A. An important change in policing on the Supervisor Engine 720 is that it can count traffic by the Layer 2 length of the frame. This differs from the Supervisor Engine 1 and Supervisor Engine 2, which count IP and IPX frames by their Layer 3 length. With some applications, Layer 2 and Layer 3 length might not be consistent. One example is a small Layer 3 packet inside a large Layer 2 frame. In this case, the Supervisor Engine 720 might display a slightly different policed traffic rate as compared to the Supervisor Engine 1 and Supervisor Engine 2.
Q. How do I know what values to use for rate and burst when I configure a policer?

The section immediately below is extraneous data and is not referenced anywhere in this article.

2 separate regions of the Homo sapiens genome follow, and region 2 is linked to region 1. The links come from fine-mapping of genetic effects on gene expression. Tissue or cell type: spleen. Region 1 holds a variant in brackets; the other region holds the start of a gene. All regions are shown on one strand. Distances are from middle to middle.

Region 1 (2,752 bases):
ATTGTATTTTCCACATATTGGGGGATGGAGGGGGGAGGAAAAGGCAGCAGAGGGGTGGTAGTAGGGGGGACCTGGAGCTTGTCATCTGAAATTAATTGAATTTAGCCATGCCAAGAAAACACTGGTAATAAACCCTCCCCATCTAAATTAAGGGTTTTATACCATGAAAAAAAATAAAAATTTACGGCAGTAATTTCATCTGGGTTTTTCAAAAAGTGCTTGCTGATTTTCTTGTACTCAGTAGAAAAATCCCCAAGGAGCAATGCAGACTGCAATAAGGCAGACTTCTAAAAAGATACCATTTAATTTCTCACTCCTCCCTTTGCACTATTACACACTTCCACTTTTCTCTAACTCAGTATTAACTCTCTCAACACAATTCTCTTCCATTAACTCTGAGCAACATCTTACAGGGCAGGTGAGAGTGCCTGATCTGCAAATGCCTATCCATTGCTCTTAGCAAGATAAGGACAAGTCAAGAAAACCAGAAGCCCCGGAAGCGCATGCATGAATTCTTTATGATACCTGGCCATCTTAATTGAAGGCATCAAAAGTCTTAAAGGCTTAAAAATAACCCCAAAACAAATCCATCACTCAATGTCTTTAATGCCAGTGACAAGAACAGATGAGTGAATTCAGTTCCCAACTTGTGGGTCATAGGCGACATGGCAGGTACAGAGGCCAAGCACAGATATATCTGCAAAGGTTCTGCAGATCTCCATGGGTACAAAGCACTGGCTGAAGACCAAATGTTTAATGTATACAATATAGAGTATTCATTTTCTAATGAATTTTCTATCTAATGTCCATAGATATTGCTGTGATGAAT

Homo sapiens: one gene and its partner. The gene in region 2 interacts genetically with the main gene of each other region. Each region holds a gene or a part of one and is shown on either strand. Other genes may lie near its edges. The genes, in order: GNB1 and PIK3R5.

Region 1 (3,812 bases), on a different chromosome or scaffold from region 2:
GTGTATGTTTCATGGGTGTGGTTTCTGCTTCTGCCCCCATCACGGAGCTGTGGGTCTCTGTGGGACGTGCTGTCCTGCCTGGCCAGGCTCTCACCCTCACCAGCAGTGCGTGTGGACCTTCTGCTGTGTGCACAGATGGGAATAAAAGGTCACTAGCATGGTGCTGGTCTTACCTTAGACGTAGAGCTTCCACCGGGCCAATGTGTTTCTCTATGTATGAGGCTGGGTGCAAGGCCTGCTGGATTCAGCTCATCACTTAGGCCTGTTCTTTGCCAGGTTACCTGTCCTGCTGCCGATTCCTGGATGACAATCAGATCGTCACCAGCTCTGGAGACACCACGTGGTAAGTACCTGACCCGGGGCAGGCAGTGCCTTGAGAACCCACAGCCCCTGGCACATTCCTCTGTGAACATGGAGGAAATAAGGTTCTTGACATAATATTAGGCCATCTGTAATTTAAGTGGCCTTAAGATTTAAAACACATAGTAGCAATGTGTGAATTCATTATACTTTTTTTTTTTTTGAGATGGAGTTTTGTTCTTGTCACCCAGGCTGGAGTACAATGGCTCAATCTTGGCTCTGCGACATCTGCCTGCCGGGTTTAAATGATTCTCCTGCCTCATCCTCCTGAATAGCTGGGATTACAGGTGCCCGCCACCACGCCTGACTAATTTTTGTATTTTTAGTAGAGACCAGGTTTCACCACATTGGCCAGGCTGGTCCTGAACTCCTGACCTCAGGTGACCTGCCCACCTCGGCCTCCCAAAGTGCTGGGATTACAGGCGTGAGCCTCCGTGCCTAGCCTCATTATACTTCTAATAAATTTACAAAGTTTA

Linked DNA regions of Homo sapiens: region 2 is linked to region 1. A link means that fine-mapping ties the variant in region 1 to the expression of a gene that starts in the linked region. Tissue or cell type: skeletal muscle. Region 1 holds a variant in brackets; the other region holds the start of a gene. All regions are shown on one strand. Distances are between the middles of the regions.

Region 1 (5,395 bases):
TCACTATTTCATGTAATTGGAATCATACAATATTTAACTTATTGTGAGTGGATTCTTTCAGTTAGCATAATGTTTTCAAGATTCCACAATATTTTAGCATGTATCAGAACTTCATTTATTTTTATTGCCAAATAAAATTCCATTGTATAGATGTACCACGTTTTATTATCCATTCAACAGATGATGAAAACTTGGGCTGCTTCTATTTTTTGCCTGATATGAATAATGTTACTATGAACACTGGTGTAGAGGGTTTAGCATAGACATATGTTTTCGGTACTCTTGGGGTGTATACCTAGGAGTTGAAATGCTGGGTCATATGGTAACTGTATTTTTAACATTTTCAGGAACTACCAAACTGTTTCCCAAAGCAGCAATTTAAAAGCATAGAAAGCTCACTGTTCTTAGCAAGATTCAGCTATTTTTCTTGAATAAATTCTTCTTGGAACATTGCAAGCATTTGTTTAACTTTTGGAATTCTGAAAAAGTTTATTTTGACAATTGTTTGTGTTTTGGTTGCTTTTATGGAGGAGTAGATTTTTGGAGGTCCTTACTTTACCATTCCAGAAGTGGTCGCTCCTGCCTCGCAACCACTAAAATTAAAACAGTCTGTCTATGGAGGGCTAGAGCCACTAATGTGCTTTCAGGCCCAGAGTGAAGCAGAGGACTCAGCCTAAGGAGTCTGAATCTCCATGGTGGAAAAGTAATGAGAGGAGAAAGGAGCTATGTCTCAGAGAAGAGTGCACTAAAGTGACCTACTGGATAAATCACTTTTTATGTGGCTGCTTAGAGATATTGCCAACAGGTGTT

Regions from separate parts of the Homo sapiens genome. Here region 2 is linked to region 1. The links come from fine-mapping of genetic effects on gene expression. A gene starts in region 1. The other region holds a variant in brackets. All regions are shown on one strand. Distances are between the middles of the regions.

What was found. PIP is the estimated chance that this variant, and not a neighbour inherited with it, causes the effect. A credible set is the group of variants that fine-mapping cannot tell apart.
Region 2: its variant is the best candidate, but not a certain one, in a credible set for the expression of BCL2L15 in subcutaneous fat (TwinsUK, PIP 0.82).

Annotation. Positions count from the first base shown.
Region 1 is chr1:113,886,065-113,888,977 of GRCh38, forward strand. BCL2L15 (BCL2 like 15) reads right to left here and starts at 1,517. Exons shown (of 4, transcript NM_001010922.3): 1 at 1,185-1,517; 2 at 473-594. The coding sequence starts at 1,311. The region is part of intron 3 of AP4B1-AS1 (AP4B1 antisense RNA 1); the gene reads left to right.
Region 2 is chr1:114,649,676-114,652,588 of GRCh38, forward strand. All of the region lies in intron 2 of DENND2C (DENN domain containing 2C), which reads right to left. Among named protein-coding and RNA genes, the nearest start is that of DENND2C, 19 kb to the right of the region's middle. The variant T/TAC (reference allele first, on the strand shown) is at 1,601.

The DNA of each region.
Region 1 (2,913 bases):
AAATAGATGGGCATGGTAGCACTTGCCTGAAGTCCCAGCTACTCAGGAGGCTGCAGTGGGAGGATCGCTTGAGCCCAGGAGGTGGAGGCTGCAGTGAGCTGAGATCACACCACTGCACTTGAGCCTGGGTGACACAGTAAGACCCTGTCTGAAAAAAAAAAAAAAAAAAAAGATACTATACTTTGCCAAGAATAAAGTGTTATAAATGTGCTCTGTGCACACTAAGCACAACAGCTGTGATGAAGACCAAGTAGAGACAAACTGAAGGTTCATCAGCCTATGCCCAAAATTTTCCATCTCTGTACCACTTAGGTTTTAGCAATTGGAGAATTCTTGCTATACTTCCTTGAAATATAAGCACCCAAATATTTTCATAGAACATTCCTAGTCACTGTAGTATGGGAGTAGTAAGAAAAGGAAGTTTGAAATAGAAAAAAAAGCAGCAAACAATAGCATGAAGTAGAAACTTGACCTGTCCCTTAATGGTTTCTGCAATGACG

A. These parameters control the operation of the token bucket:
Rate—Defines how many tokens are removed at each interval. This effectively sets the policing rate. All traffic below the rate is considered in-profile.
Interval—Defines how often tokens are removed from the bucket. The interval is fixed at 0.00025 seconds, so tokens are removed from the bucket 4,000 times per second. The interval cannot be changed.
Burst—Defines the maximum number of tokens that the bucket can hold at any one time. Burst should be no less than the rate times the interval in order to sustain the specified traffic rate. Another consideration is that the maximum-size packet must fit into the bucket.
Use this equation in order to determine the burst parameter:
Burst = (rate bps * 0.00025 sec/interval) or (maximum packet size bits)
[whichever is greater]